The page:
What a blast!

 

So heres my question of the day, I have alot more hours to go, (39.2 to be exact) and have a fair chunk of that which can be divided among mountain and longline time and obviously mixed in a bit of both (longlining the hay bail to a mountain pad etc) so Im wondering which I should do a bit more of. Obviously both are things I wont be around for a while now (mabey with some luck) but I really want to be at the top of my game when I leave here.

 

My associate has taken off to chase a lead down on a job for the next few days so I think Ill be getting some great flying in and mabey even fitting in my long cross country to take the 300 back to Penticton.

 

Thanks again.

Cole

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As fun as long lining is, the mountain time will be far more valuable I would think. Not to many newbies are going to go out with a jetbox, long line, & bucket on first job...

 

Nice to know how to do it and what it is like, but learning to "fly" is what you need to know.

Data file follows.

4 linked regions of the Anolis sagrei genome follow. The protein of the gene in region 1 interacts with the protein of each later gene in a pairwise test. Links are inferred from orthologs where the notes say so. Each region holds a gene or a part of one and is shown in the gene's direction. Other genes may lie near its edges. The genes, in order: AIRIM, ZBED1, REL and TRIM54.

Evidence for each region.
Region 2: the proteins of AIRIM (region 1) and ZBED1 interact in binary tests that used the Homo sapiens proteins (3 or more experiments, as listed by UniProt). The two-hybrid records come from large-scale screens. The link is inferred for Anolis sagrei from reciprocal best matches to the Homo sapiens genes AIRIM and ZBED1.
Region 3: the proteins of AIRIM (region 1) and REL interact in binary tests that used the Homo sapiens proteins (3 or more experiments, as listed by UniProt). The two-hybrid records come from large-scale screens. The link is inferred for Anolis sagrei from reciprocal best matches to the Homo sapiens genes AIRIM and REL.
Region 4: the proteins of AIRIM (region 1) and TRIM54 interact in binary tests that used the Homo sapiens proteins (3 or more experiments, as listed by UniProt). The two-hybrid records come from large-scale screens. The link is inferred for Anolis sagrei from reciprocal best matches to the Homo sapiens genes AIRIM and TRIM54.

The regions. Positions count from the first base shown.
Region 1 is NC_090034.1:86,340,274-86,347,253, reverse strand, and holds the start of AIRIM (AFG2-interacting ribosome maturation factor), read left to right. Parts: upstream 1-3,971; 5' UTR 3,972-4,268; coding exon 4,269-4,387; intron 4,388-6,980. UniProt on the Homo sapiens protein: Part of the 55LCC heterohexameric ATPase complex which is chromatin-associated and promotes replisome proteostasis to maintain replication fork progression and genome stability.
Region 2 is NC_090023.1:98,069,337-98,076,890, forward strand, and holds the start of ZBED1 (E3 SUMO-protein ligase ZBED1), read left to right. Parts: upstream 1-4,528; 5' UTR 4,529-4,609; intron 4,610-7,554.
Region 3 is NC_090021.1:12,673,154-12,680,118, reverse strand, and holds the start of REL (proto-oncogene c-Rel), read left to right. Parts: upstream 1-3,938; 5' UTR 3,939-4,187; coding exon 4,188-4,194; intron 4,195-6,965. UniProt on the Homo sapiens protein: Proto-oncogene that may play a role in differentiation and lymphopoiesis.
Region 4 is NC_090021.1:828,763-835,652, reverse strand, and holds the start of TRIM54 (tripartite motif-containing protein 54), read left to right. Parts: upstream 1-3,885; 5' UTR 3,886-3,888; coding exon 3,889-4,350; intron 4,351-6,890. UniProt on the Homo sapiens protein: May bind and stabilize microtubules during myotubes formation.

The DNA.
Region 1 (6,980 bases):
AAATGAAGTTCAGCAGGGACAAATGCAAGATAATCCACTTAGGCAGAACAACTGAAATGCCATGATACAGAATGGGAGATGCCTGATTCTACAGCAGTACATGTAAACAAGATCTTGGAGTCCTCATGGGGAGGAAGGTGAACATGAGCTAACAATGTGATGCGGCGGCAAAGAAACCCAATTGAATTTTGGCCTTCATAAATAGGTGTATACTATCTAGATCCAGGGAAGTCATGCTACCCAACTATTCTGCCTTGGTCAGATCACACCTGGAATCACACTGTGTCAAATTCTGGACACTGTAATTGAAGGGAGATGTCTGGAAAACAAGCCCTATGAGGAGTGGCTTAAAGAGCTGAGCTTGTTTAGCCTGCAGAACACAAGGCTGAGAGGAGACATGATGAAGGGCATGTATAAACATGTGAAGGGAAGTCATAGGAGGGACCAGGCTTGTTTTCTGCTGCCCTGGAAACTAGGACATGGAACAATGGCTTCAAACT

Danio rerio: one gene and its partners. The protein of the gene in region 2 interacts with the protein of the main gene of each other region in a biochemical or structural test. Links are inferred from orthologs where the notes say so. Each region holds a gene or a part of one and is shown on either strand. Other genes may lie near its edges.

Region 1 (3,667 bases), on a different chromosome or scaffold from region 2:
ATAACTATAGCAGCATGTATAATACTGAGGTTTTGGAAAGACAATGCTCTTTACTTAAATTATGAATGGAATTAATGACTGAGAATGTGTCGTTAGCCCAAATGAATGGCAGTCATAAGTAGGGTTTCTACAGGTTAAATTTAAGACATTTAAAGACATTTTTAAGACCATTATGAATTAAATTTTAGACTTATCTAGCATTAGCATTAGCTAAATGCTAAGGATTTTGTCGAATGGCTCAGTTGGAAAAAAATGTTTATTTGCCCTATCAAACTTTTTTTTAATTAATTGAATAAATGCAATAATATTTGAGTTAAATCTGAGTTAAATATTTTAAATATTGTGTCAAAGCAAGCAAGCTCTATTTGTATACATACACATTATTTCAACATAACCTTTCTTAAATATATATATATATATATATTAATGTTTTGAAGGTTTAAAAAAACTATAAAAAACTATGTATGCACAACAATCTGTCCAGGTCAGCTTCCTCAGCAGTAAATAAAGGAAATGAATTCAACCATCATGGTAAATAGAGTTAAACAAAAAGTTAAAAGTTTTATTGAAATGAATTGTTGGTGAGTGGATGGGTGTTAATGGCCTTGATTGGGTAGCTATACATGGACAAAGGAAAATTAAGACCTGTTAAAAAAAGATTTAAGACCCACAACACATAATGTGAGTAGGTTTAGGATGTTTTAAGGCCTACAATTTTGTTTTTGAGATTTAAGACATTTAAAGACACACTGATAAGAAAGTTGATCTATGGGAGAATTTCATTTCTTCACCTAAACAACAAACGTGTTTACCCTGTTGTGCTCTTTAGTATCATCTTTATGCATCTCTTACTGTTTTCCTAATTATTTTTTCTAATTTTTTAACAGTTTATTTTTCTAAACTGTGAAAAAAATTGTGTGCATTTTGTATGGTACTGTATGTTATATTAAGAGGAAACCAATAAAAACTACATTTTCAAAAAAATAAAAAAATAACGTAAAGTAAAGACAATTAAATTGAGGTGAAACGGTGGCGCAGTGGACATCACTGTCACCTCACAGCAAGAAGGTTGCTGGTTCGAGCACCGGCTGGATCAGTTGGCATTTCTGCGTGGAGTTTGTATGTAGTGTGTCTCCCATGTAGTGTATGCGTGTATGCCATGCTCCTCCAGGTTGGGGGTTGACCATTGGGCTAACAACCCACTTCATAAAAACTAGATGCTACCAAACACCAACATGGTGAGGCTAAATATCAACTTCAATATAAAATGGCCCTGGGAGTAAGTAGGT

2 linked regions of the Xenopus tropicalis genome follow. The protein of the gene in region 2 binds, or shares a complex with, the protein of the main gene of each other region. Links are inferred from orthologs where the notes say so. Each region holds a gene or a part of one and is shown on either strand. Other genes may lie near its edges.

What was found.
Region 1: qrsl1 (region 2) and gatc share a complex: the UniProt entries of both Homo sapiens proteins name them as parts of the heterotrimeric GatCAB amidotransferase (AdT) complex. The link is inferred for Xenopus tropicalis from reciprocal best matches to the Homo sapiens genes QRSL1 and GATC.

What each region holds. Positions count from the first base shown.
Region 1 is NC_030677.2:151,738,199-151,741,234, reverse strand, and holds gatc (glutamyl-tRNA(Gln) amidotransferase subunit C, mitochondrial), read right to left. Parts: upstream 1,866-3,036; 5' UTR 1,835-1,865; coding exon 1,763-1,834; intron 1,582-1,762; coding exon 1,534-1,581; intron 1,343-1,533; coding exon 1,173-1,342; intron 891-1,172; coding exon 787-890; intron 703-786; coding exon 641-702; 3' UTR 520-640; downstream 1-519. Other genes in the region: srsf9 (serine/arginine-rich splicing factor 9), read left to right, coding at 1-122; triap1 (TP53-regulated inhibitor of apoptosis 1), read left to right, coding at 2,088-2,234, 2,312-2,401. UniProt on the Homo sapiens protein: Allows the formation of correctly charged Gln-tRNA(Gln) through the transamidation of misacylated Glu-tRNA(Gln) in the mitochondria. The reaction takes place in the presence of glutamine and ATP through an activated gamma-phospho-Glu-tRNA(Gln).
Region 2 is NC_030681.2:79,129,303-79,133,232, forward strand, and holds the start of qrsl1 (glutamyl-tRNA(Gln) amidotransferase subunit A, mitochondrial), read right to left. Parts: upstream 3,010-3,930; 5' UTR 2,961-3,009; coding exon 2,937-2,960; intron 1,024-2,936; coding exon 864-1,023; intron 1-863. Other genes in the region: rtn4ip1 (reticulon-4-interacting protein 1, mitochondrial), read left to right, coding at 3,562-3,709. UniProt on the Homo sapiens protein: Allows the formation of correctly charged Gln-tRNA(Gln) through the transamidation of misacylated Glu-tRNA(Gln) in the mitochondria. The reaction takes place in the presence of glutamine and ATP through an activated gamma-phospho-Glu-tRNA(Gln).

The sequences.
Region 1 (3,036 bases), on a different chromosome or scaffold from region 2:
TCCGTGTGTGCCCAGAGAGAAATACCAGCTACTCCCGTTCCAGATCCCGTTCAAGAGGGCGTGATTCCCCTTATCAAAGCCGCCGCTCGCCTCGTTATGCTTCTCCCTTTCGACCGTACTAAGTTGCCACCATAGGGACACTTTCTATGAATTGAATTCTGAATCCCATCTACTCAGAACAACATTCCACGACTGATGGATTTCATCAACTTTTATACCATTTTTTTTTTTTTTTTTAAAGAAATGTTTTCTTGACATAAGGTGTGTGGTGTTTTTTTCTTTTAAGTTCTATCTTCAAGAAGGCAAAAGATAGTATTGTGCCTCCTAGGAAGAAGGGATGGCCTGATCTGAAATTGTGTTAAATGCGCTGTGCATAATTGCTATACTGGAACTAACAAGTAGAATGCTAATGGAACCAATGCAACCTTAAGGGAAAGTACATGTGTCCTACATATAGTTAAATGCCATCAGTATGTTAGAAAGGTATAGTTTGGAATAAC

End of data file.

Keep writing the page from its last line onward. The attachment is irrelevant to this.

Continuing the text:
Practice all you can, learn all the techniques that you can, but when you can "fly", you can do the rest...

 

Oh, and have fun!!!!

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Like you needed to include the last part haha. Its all fun.

 

Yeah I have about another 25 or so hours to play with as far as advanced training goes and about 13 of that is on the jetranger so I think Ill work into the mountains a fair amount but can also do that with a line attatched.

 

Not many schools will let you solo the jetranger but mine does so I have options as far as what I want to get out of it. I also happen to think that the mountain time with someone such as Wendell Maki is priceless (actually it runs about 900 an hour but whos counting) but then again, its not every day you get to longline with a 16000 hour logging pilot (I gotta stop using cliches, for the last few days it has been every day).